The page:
Thanks for the insightful read. The post is worth the time to read.
I am not sure what it has to do with rule sets, Collounsbury seems to be discussing culture and common practice. When I think of rule sets I think of protocols and policies - usually between countries or entities wishing to do business with others. Collounsbury points out the the big issue is lack of consistent and clear legal frameworks that can be trusted. This is good material to understand the difficulties in working with other cultures. But the rule set piece seems to be the reproducible mechanisms that allow me to buy fuel or sell Marlboros or Sonys with predictable outcomes. In those Gap countries once the security is in place (guarantees, laws, insurance, whatever) our Western businesses will engage those who can offer a suitable interface, perhaps Western trained locals that understand both the Western needs (long term investment with predictable and consistent outcomes) and the local culture (risk averse short term gains) will build such conduits. In network speak this is a 'router' or 'gateway', something that can translate between one protocol (IP) and another (AppleTalk).
Explicit Rule-Sets are familiar to us because we have an Anglo-American legal culture of contract relations, statute and precedent, treaties and international conventions, corporate codes of conduct and the like. Very clear, at least most of the time.
Implicit Rule-Sets are no less real but they are often more powerful being rooted in cultural and societal habits touching upon power, status, social obligations, gender relations and the like. In many societies there is a much stronger communal ethos than here ( or weaker/arbitrary enforcement of positive law) that effect relationships in subtle ways or emphasize the continuity of the relationship over particular outcomes. Japan comes to mind in this regard. So does China.
Violating many of these unwritten ( and unfamiliar to outsiders)rules can result in an inability to accomplish what might seem to be a straightforward transaction. Or you might cause gratuitous offense. That's why regional experts like Col are sometimes required - they decode these implicit rules. " Western trained locals" provide the same decoding function to the other side.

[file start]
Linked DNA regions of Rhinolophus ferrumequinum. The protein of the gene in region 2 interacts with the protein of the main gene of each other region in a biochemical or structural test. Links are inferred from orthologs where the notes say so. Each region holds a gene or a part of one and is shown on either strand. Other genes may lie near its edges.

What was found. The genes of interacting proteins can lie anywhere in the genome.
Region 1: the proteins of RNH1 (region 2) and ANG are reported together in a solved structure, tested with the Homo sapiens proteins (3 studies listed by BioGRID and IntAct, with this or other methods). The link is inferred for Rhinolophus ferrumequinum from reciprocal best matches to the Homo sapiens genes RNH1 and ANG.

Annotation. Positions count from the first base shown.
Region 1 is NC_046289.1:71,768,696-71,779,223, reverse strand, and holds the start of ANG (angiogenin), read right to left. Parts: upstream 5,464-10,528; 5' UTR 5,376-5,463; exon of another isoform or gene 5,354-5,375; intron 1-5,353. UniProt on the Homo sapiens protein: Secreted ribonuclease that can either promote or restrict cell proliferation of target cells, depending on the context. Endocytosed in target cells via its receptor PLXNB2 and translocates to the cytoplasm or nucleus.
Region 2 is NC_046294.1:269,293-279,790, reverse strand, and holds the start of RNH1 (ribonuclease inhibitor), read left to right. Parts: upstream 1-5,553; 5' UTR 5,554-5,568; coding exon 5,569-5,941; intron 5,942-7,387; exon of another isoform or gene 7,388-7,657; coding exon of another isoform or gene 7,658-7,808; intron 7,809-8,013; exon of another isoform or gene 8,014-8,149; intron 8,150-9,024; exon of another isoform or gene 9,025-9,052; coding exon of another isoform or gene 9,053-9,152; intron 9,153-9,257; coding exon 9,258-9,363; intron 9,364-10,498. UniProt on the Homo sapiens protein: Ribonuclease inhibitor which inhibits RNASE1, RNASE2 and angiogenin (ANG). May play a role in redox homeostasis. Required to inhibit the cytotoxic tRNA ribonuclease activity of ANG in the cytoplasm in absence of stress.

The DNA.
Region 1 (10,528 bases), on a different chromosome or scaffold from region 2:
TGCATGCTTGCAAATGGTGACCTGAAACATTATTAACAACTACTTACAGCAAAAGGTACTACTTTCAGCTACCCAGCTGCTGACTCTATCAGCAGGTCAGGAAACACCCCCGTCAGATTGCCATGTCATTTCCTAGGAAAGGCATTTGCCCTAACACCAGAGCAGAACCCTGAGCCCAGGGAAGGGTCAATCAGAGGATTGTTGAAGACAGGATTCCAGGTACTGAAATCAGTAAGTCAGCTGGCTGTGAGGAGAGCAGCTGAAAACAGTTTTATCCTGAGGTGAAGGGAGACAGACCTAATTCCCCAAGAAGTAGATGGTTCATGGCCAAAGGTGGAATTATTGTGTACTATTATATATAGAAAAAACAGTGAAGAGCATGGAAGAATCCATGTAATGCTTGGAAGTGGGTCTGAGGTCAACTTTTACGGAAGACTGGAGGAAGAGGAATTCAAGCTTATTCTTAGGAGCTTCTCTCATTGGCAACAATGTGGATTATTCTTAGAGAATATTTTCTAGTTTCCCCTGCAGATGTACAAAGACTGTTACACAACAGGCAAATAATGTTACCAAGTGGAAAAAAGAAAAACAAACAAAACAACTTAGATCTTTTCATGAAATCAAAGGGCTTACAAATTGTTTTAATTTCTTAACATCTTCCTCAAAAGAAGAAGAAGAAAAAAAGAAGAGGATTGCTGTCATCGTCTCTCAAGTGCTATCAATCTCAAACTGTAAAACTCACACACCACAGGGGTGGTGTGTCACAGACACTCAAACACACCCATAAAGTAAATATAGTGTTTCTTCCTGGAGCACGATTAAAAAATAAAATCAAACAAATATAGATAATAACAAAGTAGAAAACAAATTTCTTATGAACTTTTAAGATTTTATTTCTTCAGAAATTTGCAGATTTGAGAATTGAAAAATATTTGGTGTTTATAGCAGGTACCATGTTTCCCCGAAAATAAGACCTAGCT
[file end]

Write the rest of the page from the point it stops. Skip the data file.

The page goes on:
Collounsbury did not write his piece from a PNM perspective but when he discusses the " big issue is lack of consistent and clear legal frameworks that can be trusted " it is because the personal-cultural Implicit rules of the Bazaari business culture often take precedence over the abstract contractual-market relations of the western investor. Col's piece provided a lot of concrete examples of how explicit rule-sets and implicit rule-sets interact in the MENA region.
I basically have been thinking about these things on a generic, theoretical, non-culturally specific level for a while and Col came along with a boatload of very specfic, real-world examples that exemplified the concept.
I hadn't thought about implicit rule sets. It makes sense in a variety of contexts, how we do care about the conditions that clothing is manufactured or our concern about women's rights in countries in which we do business.
In the world of object-oriented programming you would normally only care about the 'interface' between two entities and not what goes on inside each entity (the algorithms) - if you know 'how to do business' with the other object then all you care about is the results. However that thinking is also changing today, since there are real concerns about security and how 'safe' your code is - so the internals do matter.
*Disclaimer* I am not a real programmer, I just know enough to be dangerous.